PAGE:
Studies indicate that two million people in the United States are currently addicted to opioids such as morphine. Many people want to confront their addiction, but it can be difficult to understand the recovery process. You may be wondering what detox looks like and can you get through withdrawals without relapsing. If these questions or others are holding you back from starting detox here is some information about morphine detox to start you on your path to recovery.
Addiction to Morphine
Morphine is an opioid used to treat severe pain. It works by blocking feelings of pain and increasing feelings of euphoria and overall wellbeing. Morphine can be prescribed in various forms, including a pill or syrup. Some individuals who use the drug recreationally will smoke or inject it. Morphine is highly potent and effective at treating pain and inducing euphoria and as such, it has an increased risk for abuse and addiction. Many people who take morphine on a regular basis begin to build up a tolerance for the drug, causing them to need to take larger doses in order to achieve the same effect.
Some common symptoms of morphine addiction include:
- Life become focused on obtaining morphine
- Going to various doctors to obtain multiple morphine prescriptions
- Intense cravings for morphine
- Needing to increase morphine dosage to achieve high
- Withdrawal from family and friends
- Engaging in risky behavior to obtain morphine (including stealing from loved ones or operating heavy machinery while intoxicated)
What is Morphine Withdrawal
When you take morphine it creates a chemical reaction which prompts the brain to produce more endorphins. These endorphins are what help block feelings of pain and increase the feeling of wellbeing and euphoria. Over time, your brain stops making these endorphins naturally and instead begins to rely solely on morphine for the endorphin prompt and production. When you stop taking morphine and the drug begins to leave your bloodstream, the amount of endorphins also begins to decrease, resulting in both mental and physical pain as the brain reboots and begins producing endorphins without the aid of morphine. These are called withdrawal symptoms and they can leave you feeling physically and emotionally sick.
Morphine Withdrawal Symptoms
For most people, physical symptoms tend to peak within five to seven days of taking the last dose and then slowly begin to dissipate, while psychological symptoms tend to linger for up to one month. Everyone experiences withdrawal differently. However, some common morphine withdrawal symptoms include:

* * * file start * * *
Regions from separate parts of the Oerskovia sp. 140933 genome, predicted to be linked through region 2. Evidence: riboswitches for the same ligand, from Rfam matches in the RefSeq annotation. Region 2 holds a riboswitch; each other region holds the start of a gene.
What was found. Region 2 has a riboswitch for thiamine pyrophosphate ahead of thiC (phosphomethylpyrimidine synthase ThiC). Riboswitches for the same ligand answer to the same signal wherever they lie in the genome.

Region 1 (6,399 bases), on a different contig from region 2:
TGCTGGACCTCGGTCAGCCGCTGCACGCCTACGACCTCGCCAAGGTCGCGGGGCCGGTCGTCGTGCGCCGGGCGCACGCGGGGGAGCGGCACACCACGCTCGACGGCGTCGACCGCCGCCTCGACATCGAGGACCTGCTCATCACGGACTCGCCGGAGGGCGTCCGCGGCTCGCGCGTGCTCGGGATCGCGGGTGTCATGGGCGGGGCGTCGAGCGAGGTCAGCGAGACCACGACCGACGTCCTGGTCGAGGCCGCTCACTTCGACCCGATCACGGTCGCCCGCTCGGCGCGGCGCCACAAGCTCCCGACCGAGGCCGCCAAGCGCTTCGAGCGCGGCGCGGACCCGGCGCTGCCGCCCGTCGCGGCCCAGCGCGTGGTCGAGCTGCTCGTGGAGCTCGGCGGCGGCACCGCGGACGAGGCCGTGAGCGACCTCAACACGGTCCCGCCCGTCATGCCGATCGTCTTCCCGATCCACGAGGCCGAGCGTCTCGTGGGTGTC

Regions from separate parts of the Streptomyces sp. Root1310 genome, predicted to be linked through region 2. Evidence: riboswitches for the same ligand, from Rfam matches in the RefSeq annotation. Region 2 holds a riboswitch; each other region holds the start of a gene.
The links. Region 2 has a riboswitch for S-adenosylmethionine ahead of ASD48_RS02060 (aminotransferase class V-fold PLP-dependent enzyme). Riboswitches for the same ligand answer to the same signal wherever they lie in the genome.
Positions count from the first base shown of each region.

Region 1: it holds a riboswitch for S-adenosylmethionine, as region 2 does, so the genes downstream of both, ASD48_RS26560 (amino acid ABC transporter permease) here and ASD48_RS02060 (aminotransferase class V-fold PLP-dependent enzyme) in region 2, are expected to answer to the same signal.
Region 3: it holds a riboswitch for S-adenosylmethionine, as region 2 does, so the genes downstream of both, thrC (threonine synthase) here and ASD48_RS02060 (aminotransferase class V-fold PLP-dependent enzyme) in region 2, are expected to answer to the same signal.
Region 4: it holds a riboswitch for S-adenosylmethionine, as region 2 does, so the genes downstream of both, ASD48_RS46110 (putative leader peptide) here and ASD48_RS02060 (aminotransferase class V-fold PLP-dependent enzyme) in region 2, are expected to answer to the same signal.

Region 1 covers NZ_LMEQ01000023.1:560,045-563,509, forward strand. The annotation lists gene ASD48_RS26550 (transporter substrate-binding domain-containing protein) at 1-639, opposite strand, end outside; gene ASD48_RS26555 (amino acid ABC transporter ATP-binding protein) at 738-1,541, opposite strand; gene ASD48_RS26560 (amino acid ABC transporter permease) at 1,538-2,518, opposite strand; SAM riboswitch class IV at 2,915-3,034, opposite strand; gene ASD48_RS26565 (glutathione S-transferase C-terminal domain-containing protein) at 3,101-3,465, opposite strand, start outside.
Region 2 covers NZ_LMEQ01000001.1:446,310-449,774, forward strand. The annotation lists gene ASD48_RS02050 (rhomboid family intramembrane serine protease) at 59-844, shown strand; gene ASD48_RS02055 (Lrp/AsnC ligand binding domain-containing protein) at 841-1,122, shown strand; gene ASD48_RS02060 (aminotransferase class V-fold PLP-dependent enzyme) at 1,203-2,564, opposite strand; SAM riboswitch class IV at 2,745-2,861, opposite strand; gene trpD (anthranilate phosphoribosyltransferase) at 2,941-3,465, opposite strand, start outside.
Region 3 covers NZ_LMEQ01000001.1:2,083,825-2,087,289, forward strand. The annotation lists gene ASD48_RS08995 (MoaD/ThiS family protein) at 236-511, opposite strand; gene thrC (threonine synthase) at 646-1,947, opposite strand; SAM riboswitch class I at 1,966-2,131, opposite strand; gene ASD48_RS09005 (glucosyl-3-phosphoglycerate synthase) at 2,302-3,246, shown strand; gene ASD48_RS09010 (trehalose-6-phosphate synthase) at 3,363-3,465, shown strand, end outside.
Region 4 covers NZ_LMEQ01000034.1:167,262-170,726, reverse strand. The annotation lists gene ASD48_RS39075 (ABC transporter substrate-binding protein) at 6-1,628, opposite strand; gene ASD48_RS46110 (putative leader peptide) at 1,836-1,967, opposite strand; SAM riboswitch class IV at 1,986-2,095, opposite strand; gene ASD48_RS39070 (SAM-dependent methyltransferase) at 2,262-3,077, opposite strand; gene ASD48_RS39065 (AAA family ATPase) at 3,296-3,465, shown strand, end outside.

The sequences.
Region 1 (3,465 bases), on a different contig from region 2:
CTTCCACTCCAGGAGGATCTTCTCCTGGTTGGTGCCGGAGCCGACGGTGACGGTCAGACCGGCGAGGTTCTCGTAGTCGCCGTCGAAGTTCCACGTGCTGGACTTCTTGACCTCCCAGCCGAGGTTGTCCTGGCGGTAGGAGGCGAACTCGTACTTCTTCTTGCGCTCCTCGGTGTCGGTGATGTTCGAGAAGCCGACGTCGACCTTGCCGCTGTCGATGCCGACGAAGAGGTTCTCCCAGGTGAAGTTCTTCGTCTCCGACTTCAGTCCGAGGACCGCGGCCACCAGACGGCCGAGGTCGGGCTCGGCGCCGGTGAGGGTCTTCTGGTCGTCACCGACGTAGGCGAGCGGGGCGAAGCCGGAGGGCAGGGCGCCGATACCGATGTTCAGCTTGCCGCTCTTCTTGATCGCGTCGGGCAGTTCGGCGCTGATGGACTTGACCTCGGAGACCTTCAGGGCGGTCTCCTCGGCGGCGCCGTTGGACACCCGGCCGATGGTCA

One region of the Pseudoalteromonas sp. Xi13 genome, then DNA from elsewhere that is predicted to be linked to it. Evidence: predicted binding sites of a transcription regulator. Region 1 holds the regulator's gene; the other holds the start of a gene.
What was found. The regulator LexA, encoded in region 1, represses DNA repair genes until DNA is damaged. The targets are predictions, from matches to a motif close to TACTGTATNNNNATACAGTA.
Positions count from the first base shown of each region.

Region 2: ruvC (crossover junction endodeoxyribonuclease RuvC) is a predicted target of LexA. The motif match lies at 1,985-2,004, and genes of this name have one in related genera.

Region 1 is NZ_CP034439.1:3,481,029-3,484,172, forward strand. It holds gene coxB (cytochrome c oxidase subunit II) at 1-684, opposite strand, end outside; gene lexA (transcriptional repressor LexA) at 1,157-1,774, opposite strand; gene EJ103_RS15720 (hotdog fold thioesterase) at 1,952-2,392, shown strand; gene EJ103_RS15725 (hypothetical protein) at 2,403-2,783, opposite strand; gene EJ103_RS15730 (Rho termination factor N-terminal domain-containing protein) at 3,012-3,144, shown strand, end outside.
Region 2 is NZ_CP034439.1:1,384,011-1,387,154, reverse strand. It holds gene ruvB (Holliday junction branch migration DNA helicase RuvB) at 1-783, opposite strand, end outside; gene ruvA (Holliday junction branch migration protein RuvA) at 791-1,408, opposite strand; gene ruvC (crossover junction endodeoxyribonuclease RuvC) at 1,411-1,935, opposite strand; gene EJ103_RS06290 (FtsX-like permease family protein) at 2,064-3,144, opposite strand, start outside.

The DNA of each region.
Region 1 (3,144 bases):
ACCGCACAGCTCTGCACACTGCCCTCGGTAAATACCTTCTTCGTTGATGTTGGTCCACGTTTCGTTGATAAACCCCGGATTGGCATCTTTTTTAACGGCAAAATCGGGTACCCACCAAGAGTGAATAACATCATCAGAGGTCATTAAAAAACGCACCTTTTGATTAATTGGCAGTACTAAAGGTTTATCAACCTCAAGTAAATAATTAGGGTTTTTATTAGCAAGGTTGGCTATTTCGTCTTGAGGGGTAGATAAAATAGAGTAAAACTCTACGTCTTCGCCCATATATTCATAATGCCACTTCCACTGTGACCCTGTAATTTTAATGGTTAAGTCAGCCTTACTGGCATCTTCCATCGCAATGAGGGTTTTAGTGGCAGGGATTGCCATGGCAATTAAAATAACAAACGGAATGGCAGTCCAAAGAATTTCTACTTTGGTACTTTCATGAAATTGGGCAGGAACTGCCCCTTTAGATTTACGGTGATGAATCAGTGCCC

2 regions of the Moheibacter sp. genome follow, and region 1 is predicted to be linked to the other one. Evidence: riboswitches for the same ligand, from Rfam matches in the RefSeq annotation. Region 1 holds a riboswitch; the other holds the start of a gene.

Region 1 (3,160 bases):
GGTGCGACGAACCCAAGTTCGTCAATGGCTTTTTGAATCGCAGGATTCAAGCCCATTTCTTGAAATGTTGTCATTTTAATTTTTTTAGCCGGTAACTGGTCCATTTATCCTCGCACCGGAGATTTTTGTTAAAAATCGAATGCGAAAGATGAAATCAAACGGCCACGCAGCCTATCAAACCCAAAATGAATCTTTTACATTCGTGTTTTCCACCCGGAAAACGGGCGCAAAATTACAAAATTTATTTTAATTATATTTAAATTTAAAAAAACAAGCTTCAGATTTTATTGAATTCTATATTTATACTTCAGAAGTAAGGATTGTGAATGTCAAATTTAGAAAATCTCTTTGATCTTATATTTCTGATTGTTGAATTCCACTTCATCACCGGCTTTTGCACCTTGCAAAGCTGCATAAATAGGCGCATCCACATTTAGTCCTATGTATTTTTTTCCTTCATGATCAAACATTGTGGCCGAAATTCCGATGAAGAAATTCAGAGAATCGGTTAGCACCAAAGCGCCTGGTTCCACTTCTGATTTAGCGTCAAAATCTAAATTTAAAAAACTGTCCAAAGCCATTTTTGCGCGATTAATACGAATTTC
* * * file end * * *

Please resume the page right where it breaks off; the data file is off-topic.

- Digestive issues including stomach cramping, nausea, vomiting and diarrhea
- Excessive sweating
- Suppressed appetite
- Muscle aches
- Irregular heartbeat
- Morphine cravings
- Inability to focus
- Mood Swings
For those wanting to recover from an addiction to morphine, the first step is to detox. Detox occurs through a process of the body slowly eliminating the drug from the body, thus decreasing the physical and psychological dependence on the drug. Many people attempt to quit morphine abruptly, or “cold turkey”. While not life threatening most medical professionals and addictions specialists discourage such methods, as the withdrawal symptoms can be severe enough to increase the risk for relapse.
Medical detox is considered the most effective method for morphine detox. This method utilizes medication such as buprenorphine, to help minimize the withdrawal symptoms while you detox, increasing the likelihood that you will finish detox and begin your comprehensive treatment plan and recovery. During medical detox, you will be under the care of a medical professional who will monitor your detox process, making sure that you are comfortable throughout. Additionally, you may be provided addition medications, such as those to help you sleep or curb anxiety. Medical detox also provides the support of a counselor who is compassionate and knowledgable about the detox process and can help you through the most critical parts of the process.
You can participate in detox through inpatient or outpatient treatment. Inpatient is typically suggested for those individuals with more severe or co-occurring addictions and provides 24/7 residential services during the detox and treatment process. Outpatient is available for those who would prefer to participate in detox and treatment with minimal disruption to their every day lives. Knowing which method is right for you is important and talking with a qualified addiction specialist can help you to make the right decision for your detox needs.
It is not easy to make the decision to detox from morphine. It can be scary and overwhelming. With the right information and support, you can take the steps toward recovery. Are you or a loved one ready to detox from morphine? If so, please send us a message or give one of our compassionate and knowledgable counselors a call at (844) 834-1777. We are available 24/7 to take your call.